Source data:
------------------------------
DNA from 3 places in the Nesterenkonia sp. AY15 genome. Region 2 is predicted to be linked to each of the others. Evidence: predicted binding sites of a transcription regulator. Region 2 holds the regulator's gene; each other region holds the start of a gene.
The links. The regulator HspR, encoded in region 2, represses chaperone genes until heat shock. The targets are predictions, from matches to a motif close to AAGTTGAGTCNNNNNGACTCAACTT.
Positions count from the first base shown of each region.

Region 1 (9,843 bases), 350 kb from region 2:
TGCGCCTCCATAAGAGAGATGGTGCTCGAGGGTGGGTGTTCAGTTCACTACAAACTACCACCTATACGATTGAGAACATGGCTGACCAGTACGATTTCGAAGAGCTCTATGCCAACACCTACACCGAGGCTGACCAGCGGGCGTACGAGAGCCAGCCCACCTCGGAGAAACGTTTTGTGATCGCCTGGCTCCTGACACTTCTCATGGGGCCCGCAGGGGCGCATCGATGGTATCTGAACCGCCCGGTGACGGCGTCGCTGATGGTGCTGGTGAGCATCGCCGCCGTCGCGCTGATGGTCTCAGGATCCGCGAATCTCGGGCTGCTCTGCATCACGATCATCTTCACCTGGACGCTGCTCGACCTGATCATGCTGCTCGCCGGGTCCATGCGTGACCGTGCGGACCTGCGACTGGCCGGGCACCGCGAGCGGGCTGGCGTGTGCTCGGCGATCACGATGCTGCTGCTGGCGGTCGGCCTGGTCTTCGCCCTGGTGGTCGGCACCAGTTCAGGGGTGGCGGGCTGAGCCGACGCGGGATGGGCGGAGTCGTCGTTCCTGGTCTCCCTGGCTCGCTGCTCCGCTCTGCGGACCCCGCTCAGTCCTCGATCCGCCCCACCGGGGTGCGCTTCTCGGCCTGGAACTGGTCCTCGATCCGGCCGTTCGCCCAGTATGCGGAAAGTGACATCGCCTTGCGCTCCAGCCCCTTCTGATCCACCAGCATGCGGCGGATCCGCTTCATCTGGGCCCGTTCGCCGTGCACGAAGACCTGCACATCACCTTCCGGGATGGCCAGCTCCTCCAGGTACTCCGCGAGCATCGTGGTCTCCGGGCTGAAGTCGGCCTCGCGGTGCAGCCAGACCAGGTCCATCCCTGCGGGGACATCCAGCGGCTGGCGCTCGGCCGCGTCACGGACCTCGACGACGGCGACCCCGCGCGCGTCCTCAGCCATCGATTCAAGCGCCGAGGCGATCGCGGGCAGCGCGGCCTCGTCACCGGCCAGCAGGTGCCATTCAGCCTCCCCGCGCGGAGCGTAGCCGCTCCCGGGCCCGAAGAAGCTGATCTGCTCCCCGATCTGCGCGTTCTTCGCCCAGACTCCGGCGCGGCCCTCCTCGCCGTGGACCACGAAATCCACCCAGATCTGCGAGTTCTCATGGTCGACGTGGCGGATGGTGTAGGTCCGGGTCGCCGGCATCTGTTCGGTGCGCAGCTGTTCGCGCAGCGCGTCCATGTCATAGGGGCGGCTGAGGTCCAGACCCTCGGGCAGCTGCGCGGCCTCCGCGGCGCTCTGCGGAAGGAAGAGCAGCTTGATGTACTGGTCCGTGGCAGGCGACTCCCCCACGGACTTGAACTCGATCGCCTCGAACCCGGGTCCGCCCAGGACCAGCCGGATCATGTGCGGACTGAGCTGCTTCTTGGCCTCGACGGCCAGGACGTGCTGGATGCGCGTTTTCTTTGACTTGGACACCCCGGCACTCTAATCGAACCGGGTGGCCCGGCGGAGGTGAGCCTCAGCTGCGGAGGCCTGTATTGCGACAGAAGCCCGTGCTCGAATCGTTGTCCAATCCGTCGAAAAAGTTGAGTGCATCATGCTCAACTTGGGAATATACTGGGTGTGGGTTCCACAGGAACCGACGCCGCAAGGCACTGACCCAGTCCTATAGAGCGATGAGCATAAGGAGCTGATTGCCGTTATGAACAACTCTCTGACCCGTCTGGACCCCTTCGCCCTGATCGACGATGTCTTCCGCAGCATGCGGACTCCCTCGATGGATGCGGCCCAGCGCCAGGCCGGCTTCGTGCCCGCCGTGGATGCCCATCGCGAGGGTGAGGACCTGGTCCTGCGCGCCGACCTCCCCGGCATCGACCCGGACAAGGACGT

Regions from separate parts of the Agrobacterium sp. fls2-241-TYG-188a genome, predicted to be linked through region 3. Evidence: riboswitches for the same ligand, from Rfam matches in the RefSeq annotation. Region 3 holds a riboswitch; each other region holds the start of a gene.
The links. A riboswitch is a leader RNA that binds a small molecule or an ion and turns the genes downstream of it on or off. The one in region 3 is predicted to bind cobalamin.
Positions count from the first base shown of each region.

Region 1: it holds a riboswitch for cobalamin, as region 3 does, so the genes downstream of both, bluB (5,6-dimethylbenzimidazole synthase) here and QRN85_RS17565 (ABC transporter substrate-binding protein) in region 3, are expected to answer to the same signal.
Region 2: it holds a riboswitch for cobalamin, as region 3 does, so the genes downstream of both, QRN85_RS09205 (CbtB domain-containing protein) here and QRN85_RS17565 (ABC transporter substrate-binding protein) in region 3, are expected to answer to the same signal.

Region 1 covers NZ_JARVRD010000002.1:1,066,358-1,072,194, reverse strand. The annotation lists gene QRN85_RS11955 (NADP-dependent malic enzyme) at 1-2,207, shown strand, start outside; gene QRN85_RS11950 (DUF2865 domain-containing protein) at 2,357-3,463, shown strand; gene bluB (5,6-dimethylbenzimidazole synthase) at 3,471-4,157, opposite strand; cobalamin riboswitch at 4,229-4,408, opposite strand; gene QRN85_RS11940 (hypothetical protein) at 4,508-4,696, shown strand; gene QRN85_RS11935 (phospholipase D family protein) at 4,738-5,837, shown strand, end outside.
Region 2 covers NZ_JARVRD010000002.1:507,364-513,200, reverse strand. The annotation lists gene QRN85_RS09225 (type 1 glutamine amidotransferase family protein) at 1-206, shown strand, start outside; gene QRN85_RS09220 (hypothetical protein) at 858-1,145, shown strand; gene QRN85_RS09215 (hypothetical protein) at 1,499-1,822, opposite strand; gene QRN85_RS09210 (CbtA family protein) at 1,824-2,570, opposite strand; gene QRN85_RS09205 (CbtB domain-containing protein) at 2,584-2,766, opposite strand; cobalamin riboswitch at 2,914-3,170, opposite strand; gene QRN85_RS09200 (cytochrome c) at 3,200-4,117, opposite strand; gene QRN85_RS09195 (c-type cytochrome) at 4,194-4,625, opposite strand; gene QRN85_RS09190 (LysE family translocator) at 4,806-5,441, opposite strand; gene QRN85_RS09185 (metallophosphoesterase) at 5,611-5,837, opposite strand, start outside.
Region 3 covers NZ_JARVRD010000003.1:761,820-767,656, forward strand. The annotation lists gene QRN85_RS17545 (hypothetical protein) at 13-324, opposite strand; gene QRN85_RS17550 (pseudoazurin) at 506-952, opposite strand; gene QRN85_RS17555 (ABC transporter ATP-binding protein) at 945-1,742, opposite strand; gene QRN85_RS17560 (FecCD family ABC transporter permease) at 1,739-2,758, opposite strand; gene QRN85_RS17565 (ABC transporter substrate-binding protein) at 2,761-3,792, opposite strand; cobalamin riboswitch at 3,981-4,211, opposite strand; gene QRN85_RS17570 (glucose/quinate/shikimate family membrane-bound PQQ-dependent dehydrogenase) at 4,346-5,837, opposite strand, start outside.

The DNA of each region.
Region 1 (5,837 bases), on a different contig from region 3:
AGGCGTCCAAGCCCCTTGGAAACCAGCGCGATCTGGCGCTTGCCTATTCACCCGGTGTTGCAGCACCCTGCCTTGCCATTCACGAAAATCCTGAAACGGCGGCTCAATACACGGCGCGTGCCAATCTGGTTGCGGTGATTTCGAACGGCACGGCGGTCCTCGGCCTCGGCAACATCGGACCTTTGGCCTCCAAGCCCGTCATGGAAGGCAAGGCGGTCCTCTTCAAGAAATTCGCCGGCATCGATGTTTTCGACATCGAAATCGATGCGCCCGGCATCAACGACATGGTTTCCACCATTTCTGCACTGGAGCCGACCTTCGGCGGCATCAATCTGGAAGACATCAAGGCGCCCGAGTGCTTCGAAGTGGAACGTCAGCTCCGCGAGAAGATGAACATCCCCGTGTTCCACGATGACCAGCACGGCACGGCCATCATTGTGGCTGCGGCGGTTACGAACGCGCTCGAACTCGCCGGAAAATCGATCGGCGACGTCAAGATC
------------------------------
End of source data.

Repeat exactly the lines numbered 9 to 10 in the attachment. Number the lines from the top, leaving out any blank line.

Region 1: it holds a riboswitch for cobalamin, as region 3 does, so the genes downstream of both, bluB (5,6-dimethylbenzimidazole synthase) here and QRN85_RS17565 (ABC transporter substrate-binding protein) in region 3, are expected to answer to the same signal.
Region 2: it holds a riboswitch for cobalamin, as region 3 does, so the genes downstream of both, QRN85_RS09205 (CbtB domain-containing protein) here and QRN85_RS17565 (ABC transporter substrate-binding protein) in region 3, are expected to answer to the same signal.